Sea Lab Trip for West Garden Project

Jonathan Choi, Staff Writer

On the morning of February 15th approximately eighty kids from the Environmental and Biology AP classes gathered in front of the school. Their mission was to go to the Redondo Beach Sea Lab. Their purpose:  learn how to manage a garden. The groups were led onto the buses that were to take them on the fifteen minute drive to the Redondo Beach Sea Lab. The coming storm gathering overhead did not darken the mood of the trip and, as the buses left the school behind, a growing sense of freedom liberated the buses’ patrons.

The group, soon after arriving, the group was broken up into three separate groups. Then, as the groups rotated stations, they were further broken up into smaller groups. “I was with Group One,” Justin Lee (11) said. “There were three groups in total.” The First station involved matching seeds with the plant of origin. This was tedious as there were many plants to examine but eventually every group was able to find a match. “It was tedious but, with the help of a chaperone, we were able to find [the plant],” said Dae Hee Kim (12), a member of the AP Biology class. Then, the second station involved propagating plants by breaking apart the root systems to multiply the number of plants, searching through dead plant matter to extract seeds, or to create soil by blending different soil components. Then, the classes were led through the ‘aquarium’ section of the Sea Lab and given a small lecture course on plants and the basic parts of the plant.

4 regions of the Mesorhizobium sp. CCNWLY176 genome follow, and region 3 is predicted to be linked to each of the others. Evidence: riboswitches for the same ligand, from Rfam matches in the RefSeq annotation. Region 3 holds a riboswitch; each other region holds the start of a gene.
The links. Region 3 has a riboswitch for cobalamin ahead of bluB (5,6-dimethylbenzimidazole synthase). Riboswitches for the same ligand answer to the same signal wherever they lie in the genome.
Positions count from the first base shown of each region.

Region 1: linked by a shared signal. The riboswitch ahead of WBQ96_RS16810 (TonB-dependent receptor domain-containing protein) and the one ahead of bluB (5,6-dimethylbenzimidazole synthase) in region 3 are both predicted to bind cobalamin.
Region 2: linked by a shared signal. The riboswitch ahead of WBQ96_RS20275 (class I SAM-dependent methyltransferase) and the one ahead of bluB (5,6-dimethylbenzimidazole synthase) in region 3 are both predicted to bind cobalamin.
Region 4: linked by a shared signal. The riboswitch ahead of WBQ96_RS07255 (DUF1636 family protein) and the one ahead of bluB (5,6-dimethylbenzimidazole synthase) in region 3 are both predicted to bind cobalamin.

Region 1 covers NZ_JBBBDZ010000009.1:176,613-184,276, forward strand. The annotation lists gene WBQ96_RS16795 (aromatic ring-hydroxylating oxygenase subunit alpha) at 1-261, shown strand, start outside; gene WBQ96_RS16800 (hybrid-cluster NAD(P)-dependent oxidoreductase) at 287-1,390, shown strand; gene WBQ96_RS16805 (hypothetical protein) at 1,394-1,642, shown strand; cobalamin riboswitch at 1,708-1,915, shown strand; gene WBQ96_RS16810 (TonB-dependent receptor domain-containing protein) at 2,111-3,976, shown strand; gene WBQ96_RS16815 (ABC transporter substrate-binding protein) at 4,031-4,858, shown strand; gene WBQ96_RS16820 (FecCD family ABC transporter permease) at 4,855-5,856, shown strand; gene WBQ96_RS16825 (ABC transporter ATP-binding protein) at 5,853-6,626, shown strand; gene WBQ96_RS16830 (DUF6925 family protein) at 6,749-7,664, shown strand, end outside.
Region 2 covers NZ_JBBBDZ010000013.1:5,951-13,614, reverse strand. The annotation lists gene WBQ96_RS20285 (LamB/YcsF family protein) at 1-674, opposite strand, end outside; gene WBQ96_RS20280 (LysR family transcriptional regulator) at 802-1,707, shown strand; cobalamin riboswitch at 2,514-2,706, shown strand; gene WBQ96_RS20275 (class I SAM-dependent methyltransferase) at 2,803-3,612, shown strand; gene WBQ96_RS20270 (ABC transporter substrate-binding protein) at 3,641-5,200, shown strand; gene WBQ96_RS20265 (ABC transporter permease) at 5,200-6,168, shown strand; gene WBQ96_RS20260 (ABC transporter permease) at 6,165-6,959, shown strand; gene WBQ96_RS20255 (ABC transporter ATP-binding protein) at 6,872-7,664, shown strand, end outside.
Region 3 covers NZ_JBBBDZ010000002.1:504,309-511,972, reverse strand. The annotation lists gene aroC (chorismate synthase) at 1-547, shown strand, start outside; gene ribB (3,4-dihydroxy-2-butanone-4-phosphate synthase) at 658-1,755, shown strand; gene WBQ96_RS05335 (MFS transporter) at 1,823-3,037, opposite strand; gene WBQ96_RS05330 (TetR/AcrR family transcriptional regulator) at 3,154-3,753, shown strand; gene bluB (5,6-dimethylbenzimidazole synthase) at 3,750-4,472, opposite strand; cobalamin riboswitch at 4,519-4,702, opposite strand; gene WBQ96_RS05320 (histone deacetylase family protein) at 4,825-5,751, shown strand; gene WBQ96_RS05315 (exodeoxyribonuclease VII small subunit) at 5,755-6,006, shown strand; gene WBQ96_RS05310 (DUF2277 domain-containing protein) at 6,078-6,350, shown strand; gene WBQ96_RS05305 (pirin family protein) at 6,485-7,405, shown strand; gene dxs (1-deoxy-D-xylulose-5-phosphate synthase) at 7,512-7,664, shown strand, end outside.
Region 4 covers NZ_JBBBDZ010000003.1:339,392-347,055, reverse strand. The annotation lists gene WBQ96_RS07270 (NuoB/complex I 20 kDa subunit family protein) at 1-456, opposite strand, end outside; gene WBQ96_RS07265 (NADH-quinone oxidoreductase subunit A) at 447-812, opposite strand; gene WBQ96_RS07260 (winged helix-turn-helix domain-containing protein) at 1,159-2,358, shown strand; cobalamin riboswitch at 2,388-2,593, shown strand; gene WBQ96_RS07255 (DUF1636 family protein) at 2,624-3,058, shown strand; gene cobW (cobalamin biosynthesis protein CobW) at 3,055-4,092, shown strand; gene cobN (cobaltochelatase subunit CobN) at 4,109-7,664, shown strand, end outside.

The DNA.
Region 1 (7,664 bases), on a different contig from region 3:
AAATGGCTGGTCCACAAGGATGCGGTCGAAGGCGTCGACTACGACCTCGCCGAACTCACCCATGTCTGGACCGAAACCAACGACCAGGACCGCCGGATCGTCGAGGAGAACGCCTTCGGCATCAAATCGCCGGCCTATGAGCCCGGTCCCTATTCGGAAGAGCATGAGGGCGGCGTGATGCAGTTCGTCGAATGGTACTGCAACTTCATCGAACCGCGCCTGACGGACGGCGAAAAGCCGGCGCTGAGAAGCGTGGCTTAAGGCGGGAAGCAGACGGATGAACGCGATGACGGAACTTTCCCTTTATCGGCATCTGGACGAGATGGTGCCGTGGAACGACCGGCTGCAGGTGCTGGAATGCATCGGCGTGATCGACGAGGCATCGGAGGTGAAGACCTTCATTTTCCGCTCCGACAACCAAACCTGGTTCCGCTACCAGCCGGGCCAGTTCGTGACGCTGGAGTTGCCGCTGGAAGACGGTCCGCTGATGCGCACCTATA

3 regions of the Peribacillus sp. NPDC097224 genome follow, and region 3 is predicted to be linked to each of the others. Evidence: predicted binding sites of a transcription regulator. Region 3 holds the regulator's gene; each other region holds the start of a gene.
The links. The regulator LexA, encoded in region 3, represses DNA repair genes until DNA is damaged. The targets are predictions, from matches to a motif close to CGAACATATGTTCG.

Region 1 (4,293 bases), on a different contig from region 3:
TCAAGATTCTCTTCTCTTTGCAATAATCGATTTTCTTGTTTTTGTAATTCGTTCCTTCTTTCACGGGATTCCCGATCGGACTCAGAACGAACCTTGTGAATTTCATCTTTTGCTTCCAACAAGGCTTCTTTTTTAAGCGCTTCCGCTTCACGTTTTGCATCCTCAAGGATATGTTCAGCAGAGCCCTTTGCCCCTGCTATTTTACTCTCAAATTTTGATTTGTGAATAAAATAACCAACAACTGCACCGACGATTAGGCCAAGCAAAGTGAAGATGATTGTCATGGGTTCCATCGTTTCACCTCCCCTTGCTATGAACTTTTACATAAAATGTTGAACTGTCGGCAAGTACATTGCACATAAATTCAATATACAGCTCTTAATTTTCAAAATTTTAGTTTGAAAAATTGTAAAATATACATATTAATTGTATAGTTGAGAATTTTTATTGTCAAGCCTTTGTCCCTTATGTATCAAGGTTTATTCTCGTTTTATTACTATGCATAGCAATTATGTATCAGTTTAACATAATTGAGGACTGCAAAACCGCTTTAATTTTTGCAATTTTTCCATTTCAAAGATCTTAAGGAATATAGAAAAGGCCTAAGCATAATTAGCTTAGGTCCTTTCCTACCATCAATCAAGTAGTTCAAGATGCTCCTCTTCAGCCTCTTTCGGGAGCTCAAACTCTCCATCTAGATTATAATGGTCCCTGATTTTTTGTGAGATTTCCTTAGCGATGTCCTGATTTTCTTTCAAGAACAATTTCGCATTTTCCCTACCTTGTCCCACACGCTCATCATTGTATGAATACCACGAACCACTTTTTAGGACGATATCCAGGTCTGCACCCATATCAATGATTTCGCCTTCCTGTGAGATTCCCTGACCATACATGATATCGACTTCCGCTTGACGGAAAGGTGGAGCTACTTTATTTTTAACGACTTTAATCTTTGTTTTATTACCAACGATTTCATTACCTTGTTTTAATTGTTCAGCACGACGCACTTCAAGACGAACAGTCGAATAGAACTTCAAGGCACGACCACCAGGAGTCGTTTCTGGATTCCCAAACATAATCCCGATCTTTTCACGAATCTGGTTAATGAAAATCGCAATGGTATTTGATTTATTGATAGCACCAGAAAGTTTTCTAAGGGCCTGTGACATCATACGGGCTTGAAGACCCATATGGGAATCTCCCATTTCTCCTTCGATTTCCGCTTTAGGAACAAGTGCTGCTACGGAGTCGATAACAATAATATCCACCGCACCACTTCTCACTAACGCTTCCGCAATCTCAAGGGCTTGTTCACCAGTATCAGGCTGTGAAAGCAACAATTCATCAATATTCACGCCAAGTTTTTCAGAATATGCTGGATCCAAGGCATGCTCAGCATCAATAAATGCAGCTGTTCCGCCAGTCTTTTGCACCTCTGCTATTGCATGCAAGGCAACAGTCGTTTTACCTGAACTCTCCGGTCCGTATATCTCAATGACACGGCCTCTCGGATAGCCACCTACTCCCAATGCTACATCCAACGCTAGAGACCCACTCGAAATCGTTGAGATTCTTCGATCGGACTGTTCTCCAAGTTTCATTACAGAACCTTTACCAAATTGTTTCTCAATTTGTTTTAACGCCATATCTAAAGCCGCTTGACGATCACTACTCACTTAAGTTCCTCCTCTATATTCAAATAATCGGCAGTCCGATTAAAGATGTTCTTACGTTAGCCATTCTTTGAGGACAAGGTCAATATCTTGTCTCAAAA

At about noon, the buses arrive to pick students up to go to the Madrona Marsh. There, the two classes were able to eat our packed lunches in the visitor’s center. Then, while filling out a worksheet, each student studied various exhibits regarding the creation of the Marsh as a preserve. From the inception of the marsh 100,000 years ago to its preservation by John Muir, the tour gave the students a comprehensive history of the marshes. Then, in small groups, each class was given a small experience tour of the California Native Plant Garden. Many native plants thrived in the sectionalized habitats and everything from California desert plants to coastal shrubs were displayed to visitors.

The Sea Lab trip was a lesson to the classes that the teachers hope will be a valuable model to use in creating West’s own Native Plant Garden.